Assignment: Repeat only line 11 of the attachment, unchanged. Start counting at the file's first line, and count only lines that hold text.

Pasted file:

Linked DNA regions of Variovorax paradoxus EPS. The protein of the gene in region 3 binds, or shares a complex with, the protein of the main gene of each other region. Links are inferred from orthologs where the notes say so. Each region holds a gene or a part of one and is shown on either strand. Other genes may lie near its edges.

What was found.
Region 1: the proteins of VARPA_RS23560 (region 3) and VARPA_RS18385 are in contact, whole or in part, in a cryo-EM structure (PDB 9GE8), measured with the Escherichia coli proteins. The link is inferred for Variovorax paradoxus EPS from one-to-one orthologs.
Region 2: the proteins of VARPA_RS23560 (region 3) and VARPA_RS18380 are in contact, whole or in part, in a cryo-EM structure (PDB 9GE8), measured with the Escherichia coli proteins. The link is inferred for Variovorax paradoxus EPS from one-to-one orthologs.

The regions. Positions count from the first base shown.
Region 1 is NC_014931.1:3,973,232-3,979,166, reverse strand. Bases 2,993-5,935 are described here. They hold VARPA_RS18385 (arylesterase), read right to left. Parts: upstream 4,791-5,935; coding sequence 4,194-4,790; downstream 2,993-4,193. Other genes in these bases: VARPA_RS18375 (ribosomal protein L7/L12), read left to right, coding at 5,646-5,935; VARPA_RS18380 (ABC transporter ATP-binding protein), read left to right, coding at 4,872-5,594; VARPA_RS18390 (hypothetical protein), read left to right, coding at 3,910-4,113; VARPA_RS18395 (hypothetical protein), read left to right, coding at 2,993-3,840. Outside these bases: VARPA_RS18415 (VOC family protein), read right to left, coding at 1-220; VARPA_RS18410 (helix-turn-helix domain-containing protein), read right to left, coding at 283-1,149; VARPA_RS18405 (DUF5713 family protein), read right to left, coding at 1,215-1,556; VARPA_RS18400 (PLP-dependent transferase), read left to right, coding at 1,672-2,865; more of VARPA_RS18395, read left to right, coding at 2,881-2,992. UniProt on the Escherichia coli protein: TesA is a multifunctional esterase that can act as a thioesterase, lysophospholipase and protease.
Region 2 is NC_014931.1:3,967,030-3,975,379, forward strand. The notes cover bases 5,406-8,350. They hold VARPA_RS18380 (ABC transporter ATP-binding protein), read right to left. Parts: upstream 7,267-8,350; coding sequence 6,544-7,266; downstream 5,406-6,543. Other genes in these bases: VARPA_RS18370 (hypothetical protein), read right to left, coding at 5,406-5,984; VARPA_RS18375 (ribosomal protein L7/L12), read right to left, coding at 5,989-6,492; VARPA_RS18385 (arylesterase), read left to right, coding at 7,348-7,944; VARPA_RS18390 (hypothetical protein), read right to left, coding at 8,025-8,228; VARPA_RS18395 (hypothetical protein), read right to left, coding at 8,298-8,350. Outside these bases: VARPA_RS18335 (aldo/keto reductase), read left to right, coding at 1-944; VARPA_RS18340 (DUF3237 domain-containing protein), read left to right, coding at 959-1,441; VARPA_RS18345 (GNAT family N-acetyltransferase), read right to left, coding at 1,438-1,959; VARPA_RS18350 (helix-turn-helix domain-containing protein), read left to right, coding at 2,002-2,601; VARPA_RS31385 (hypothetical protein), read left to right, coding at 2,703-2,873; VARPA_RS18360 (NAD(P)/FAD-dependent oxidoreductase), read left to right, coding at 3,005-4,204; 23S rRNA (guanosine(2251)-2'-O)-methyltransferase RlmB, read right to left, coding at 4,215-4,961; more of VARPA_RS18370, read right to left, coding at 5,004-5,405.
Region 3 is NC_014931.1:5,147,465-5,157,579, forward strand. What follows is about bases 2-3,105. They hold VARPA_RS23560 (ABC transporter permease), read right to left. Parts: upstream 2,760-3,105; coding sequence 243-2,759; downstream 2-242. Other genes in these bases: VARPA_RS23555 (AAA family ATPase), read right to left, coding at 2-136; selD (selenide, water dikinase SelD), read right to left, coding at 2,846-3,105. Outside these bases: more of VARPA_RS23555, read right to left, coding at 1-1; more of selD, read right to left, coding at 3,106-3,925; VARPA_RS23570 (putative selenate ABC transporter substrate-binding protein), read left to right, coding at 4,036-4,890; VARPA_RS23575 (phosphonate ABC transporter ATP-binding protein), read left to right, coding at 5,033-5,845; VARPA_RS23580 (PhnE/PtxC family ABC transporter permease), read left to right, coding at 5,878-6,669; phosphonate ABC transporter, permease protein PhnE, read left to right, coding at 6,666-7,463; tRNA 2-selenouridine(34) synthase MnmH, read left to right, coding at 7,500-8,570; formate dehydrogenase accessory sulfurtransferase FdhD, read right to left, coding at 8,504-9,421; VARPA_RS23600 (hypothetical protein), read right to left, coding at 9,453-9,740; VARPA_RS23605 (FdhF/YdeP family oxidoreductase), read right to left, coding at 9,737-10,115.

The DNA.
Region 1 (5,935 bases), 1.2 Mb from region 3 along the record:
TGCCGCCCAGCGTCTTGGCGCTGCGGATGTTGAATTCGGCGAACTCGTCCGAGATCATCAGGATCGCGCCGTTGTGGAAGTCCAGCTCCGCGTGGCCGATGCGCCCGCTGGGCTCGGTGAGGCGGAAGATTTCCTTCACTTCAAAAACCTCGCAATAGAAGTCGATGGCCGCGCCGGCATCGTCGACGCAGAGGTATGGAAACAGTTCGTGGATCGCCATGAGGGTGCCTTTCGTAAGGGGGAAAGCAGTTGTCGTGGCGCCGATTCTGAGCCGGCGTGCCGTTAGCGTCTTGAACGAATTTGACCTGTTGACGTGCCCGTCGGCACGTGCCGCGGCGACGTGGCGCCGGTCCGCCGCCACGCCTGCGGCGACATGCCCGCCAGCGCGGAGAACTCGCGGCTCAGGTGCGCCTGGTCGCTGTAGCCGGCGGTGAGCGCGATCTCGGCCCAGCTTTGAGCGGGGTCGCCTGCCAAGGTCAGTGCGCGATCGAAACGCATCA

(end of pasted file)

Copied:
TGCCGCCCAGCGTCTTGGCGCTGCGGATGTTGAATTCGGCGAACTCGTCCGAGATCATCAGGATCGCGCCGTTGTGGAAGTCCAGCTCCGCGTGGCCGATGCGCCCGCTGGGCTCGGTGAGGCGGAAGATTTCCTTCACTTCAAAAACCTCGCAATAGAAGTCGATGGCCGCGCCGGCATCGTCGACGCAGAGGTATGGAAACAGTTCGTGGATCGCCATGAGGGTGCCTTTCGTAAGGGGGAAAGCAGTTGTCGTGGCGCCGATTCTGAGCCGGCGTGCCGTTAGCGTCTTGAACGAATTTGACCTGTTGACGTGCCCGTCGGCACGTGCCGCGGCGACGTGGCGCCGGTCCGCCGCCACGCCTGCGGCGACATGCCCGCCAGCGCGGAGAACTCGCGGCTCAGGTGCGCCTGGTCGCTGTAGCCGGCGGTGAGCGCGATCTCGGCCCAGCTTTGAGCGGGGTCGCCTGCCAAGGTCAGTGCGCGATCGAAACGCATCA